SQL Server Software Licensing

Recently, I have been involved in a number of software licensing reviews. My focus has been limited to database software as well as some middleware components. Microsoft was the first of these and, to be honest, I thought that it was a real chore at the time … but my opinion change rapidly once the other reviews started.

Microsoft provide some items to assist you in both understanding their licensing model and reviewing your software estate.

The Microsoft SQL Server Licensing Guide (http://download.microsoft.com/download/6/F/8/6F84A9FE-1E5C-44CC-87BB-C236BFCBA4DF/SQLServer2008_LicensingGuide.pdf) is an extremely useful document that takes you through the different licensing models, versions of SQL Server, and high availability configurations and carefulyl describes how these impact on licensing. It is an excellent place to start when reviewing their database software licensing.

The second item is the Microsoft Assessment and Planning Toolkit (http://technet.microsoft.com/en-us/solutionaccelerators/dd537566.aspx). This tool allows you to identify where you database servers are and who is accessing them to help get a count of both servers and clients, allowing you to review different licensing models.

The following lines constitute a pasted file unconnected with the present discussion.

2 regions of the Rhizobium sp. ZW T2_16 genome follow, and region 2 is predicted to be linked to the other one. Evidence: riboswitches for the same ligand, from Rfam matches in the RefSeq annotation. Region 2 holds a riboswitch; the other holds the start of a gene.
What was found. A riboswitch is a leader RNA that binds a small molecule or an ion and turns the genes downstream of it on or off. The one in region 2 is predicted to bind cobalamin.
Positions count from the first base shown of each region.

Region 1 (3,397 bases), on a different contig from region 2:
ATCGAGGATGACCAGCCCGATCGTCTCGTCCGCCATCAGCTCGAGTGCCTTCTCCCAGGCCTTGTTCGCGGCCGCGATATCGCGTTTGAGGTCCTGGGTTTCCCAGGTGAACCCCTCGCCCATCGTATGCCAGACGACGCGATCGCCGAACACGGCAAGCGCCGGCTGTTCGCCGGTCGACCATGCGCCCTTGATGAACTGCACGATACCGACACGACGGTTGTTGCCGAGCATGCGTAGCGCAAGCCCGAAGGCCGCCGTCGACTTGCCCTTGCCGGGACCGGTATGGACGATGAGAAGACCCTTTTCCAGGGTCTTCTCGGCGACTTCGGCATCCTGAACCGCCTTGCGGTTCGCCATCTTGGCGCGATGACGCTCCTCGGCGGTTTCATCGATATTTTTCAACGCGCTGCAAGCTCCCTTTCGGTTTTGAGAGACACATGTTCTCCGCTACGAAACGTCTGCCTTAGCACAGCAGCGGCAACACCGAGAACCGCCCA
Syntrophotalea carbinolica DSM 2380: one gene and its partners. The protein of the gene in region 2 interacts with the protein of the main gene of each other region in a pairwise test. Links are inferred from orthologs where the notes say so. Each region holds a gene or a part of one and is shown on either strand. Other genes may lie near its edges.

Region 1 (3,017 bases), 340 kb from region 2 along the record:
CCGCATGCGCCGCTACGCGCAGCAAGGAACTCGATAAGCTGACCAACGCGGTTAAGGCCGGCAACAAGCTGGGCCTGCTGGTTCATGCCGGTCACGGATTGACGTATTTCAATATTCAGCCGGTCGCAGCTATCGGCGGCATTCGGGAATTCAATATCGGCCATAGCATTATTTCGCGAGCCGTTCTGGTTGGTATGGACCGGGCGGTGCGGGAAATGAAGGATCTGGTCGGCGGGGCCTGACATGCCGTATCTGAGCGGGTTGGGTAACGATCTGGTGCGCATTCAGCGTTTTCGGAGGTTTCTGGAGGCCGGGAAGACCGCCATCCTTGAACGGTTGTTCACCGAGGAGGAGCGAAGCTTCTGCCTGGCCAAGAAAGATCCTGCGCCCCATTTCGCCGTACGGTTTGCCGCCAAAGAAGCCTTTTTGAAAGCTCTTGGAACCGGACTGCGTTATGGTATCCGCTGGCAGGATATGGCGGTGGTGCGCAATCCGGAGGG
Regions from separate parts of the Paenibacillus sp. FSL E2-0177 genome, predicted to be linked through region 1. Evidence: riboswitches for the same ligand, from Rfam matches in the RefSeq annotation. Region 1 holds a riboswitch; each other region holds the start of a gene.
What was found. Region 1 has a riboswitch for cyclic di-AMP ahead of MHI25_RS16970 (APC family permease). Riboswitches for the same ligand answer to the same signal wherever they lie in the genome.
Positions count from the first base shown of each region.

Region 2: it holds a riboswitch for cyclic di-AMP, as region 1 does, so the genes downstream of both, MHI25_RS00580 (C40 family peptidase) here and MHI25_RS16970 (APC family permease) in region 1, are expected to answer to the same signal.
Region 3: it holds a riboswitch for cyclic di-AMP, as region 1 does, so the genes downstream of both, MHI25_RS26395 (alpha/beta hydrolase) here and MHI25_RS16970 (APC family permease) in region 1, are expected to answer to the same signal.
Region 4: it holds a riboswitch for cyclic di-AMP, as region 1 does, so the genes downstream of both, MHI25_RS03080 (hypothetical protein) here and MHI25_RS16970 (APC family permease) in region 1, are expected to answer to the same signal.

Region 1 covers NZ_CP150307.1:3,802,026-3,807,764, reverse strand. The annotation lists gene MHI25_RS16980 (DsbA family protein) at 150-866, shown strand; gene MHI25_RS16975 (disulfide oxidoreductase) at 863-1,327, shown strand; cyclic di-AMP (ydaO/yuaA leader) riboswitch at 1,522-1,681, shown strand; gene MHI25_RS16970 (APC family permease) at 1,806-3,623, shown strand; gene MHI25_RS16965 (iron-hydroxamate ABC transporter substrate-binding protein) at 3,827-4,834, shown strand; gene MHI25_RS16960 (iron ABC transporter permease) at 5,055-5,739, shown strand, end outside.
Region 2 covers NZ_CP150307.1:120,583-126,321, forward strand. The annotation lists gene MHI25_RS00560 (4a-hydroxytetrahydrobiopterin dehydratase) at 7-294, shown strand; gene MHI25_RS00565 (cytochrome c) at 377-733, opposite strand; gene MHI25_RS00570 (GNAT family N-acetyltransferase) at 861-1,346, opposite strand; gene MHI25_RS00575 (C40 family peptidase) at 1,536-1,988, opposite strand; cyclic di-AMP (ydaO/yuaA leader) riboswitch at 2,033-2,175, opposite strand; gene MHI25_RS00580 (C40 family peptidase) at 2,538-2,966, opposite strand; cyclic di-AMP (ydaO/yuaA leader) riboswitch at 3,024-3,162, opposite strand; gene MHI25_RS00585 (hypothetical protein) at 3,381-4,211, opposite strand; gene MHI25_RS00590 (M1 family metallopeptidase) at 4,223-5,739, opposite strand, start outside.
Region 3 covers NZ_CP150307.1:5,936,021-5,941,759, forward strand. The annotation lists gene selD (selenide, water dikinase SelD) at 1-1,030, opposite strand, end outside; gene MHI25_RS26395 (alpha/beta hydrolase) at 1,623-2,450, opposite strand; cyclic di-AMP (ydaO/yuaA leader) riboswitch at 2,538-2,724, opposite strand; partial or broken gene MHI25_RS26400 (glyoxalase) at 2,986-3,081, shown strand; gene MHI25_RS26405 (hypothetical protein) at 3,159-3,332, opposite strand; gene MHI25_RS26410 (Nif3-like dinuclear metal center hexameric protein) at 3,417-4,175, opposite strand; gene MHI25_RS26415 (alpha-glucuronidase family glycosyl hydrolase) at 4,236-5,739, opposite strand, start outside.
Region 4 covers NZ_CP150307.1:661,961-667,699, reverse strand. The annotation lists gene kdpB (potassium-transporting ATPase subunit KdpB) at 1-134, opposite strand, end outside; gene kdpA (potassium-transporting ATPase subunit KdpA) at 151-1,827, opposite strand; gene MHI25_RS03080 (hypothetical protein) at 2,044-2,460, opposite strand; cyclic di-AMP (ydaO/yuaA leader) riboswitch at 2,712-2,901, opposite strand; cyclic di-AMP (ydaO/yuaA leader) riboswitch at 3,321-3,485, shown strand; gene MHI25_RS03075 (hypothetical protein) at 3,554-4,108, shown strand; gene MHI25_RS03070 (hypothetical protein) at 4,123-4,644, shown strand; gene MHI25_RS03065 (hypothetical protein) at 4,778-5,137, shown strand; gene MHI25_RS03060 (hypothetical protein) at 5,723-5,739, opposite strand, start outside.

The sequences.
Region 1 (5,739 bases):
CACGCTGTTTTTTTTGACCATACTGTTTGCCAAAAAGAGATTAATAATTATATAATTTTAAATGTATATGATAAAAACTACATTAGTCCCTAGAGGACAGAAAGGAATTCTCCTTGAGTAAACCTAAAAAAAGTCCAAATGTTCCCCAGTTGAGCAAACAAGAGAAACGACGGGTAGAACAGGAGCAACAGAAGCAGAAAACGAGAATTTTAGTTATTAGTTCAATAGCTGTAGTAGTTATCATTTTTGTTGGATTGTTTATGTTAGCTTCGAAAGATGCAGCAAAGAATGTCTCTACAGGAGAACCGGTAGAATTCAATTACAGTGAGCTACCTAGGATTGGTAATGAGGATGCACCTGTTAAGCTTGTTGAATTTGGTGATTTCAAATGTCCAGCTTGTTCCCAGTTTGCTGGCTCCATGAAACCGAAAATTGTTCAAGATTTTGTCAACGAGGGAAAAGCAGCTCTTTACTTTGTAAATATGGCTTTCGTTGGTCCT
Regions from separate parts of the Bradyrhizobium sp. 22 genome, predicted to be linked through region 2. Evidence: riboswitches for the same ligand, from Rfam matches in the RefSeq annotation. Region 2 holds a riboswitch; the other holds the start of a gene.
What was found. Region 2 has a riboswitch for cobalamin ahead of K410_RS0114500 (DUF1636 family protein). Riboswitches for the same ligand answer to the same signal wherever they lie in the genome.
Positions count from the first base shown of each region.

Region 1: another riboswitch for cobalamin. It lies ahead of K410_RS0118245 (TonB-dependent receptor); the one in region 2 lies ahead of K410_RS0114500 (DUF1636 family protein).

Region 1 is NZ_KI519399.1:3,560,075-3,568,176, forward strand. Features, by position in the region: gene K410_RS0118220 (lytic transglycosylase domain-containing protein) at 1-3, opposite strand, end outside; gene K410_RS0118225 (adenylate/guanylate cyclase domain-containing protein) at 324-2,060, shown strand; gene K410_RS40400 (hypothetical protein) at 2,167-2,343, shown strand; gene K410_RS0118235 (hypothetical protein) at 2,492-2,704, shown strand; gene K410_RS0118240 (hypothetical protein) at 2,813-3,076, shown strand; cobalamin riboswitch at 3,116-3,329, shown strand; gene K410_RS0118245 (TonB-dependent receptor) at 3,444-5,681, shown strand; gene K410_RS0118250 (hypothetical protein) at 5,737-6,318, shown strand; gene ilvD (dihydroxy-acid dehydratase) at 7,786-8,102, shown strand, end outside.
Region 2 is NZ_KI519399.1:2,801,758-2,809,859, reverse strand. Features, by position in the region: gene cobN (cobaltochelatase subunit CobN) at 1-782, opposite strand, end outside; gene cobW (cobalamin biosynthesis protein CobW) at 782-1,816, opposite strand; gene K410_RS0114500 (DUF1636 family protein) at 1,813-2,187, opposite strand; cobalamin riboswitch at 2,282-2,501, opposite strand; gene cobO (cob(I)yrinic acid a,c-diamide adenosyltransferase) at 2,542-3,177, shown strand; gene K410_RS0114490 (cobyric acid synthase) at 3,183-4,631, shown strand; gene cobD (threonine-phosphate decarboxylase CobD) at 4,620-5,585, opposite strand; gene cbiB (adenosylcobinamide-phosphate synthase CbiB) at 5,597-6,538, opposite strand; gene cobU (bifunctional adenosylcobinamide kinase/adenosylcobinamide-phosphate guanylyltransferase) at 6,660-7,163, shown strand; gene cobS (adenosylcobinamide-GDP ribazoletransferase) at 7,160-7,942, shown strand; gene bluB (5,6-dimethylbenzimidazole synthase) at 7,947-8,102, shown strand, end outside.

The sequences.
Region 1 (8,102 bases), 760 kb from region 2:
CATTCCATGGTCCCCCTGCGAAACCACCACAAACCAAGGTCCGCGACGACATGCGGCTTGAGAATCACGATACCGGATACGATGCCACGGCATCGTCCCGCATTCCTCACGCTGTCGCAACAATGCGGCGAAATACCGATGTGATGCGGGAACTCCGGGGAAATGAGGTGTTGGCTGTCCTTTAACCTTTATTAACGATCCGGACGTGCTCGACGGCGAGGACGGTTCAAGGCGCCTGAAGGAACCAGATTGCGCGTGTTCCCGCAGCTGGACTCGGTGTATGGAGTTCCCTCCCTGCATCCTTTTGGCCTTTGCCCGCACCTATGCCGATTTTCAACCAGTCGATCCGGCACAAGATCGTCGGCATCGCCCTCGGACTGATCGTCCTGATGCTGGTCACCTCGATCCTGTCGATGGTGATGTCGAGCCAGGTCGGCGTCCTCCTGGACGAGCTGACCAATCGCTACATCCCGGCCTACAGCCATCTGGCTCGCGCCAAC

Be aware that not all SQL Servers found have to be licensed. An audit can highlight databases that are embedded in both Microsoft development and server applications where the application included the right to use the database (provided that it was used for nothing else). For example, Sharepoint includes SQL Server and, as long as this SQL Server is only used for Sharepoint, does not require a licence.

Buck Woody covers Licensing in his blog (http://sqlblog.com/blogs/buck_woody/archive/2009/11/26/the-magical-world-of-sql-server-licensing.aspx) while Mike Walsh debunks a lot of the SQL Server licensing myths on his blog (http://www.straightpathsql.com/archives/2010/07/sql-server-licensing-or-tax-forms/)

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